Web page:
Poll favours interventional radiologists to perform mechanical thrombectomy in lieu of neurointerventionalists

who do you feel might be able to perform interventional stroke procedures
Source: BIBA MedTech

According to a BIBA MedTech survey, 52% of neurointerventionalists believe that they are the only specialists who have the relevant skills and experience to perform interventional stroke procedures (e.g. mechanical thrombectomy). However, of those who believe other specialities—with the appropriate training—could potentially perform such procedures, 58% propose interventional radiologists. Previous discussions about other specialists performing interventional stroke procedures have focused on interventional cardiologists.

Mechanical thrombectomy is now an established treatment for patients with emergent large vessel occlusion, but who should perform this procedure is controversial. A 2016 multisociety consensus document—published in the Journal of NeuroInterventional Surgery—states that “physicians providing intra-arterial treatment for acute stroke are required to have appropriate training and experience for the performance of neuroangiography and interventional neuroradiology”. However, some believe that restricting interventional stroke procedures (specifically, mechanical thrombectomy) to neurointerventionalists may limit the number of patients who are able to access the therapy given the lack of relevant operators in some areas. For example, in the 2019 Vascular and Endovascular Challenges Update, cardiologist Jan Kovac writes “collaboration of various interventional specialists is desirable to deliver this therapy to a wider population”.

A previous poll on this issue, conducted at the 2019 Charing Cross Symposium (15–18 April, London, UK), indicated that 57% of respondents were against mechanical thrombectomy being restricted to neurointerventionalists. However, these respondents were predominantly vascular and endovascular surgeons. Therefore, BIBA MedTech sought to understand how practising neurointerventionalists felt about the issue.

Of 54 neurointerventionalists surveyed, 52% agreed that “only neurointerventionalists should perform interventional stroke therapy” vs. 48% who did not agree. Of those who did not agree (26), 58% said “interventional radiologists” in response to the question “who else (with appropriate training) do you feel might be able to perform interventional stroke procedures?”. Of note, only 15% said interventional cardiologists. See Figure 1.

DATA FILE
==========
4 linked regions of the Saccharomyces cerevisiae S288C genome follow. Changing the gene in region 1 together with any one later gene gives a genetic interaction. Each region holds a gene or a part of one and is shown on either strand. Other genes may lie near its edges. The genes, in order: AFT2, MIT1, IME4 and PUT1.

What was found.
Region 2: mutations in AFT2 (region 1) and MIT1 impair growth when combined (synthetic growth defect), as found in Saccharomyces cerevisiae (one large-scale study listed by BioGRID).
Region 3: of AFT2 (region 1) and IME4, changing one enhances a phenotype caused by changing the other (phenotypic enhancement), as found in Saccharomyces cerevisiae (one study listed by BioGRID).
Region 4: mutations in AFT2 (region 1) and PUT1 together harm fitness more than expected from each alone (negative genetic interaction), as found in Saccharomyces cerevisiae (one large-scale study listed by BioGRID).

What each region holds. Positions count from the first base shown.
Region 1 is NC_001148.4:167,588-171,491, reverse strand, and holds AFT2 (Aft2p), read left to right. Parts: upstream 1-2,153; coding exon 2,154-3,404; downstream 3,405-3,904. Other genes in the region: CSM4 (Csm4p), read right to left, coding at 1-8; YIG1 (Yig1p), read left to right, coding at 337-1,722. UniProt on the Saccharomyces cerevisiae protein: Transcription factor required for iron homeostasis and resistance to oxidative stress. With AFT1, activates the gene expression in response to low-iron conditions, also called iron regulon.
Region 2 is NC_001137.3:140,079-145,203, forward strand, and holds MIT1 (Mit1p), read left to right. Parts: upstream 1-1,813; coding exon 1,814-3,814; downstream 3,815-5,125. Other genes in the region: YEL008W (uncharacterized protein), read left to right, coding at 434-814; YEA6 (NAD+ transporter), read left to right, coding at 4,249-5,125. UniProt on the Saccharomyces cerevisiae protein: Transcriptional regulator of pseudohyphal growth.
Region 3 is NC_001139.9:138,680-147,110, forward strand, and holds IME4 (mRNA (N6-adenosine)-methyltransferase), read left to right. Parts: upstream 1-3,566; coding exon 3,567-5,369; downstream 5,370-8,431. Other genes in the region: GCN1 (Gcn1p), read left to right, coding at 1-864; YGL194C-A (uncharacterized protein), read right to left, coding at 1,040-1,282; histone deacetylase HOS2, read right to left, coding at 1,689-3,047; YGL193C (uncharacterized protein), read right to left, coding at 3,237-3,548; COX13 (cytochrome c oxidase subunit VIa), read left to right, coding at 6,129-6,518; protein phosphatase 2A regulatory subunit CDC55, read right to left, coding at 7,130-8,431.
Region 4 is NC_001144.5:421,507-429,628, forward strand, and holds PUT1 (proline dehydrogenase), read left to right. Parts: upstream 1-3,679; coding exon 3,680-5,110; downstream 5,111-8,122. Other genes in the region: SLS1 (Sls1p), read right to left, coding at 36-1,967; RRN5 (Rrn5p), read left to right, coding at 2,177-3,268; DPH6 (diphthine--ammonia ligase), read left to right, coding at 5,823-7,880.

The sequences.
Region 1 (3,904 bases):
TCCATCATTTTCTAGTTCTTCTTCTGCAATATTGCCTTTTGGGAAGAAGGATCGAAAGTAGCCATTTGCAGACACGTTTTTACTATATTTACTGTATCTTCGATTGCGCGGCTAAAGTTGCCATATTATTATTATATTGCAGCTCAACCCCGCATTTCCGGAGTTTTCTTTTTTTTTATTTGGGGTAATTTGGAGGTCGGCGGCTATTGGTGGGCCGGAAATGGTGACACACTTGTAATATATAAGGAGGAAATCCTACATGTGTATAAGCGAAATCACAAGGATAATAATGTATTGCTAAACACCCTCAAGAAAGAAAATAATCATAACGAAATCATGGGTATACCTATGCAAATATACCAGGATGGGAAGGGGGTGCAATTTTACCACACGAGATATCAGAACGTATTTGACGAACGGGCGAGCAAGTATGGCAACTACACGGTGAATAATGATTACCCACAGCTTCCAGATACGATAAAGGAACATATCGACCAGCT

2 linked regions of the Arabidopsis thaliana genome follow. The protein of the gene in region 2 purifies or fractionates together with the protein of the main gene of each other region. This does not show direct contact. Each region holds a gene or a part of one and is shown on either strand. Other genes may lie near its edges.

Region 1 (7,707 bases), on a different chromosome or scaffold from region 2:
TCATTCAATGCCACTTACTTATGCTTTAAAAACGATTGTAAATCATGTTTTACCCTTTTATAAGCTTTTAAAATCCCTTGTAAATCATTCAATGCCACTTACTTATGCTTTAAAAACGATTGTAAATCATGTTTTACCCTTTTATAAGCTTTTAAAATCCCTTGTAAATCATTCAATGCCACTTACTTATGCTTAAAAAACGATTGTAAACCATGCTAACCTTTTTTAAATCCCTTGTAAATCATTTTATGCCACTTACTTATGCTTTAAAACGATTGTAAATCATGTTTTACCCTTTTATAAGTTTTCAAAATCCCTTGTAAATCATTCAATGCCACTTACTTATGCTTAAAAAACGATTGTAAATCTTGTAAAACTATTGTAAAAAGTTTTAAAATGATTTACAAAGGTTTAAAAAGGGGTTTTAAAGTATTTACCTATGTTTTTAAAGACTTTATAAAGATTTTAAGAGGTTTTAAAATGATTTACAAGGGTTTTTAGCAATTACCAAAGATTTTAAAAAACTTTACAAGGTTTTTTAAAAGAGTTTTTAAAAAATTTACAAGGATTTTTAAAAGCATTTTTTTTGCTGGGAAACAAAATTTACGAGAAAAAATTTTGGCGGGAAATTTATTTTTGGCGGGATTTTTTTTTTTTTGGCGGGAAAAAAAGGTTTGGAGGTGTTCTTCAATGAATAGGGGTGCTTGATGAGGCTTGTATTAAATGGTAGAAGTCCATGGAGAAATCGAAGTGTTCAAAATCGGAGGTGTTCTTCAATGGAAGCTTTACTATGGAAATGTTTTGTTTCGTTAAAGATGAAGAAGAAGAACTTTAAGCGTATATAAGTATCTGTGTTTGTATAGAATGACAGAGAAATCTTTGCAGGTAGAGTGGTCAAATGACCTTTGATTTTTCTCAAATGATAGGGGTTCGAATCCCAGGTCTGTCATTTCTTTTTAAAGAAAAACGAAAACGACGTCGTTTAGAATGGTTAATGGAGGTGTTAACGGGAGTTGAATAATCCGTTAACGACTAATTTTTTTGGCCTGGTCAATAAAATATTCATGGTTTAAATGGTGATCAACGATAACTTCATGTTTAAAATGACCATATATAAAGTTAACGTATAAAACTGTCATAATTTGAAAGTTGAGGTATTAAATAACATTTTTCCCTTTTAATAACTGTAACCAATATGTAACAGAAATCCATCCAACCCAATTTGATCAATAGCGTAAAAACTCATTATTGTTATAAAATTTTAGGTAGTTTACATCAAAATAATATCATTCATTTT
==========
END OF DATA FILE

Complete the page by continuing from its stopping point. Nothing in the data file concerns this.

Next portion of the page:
In his chapter in the 2019 Vascular and Endovascular Challenges Update, Kovac proposes interventional cardiologists as suitable alternative specialists to perform interventional stroke procedures. He states that cardiologists are “no strangers to stroke care”, commenting that “cardiologists have traditionally played an important role in stroke prevention by providing both comprehensive medical and interventional management of cardiovascular risk factors [for stroke] including atrial fibrillation”. He adds: “It appears reasonable to complement the existing workforce of neurointerventional radiologists by interventional cardiologists being properly trained in mechanical thrombectomy, joining the interdisciplinary stroke teams led by neurologists”. However, Kovac does stress that there is “absolutely no doubt that a fully trained neurointerventionalist, with audited practice outcomes, and adequate skill maintenance, is the optimal provider of mechanical thrombectomy for stroke patients”.

The 2016 multisociety consensus statement observes: “The technical skills needed to safely deliver devices into the intracranial circulation are significantly more involved than simply placing a catheter for medical infusion. Catheter skills from other circulations do not replace the need for formal training in safe intracranial microcatheter navigation and device placement.”

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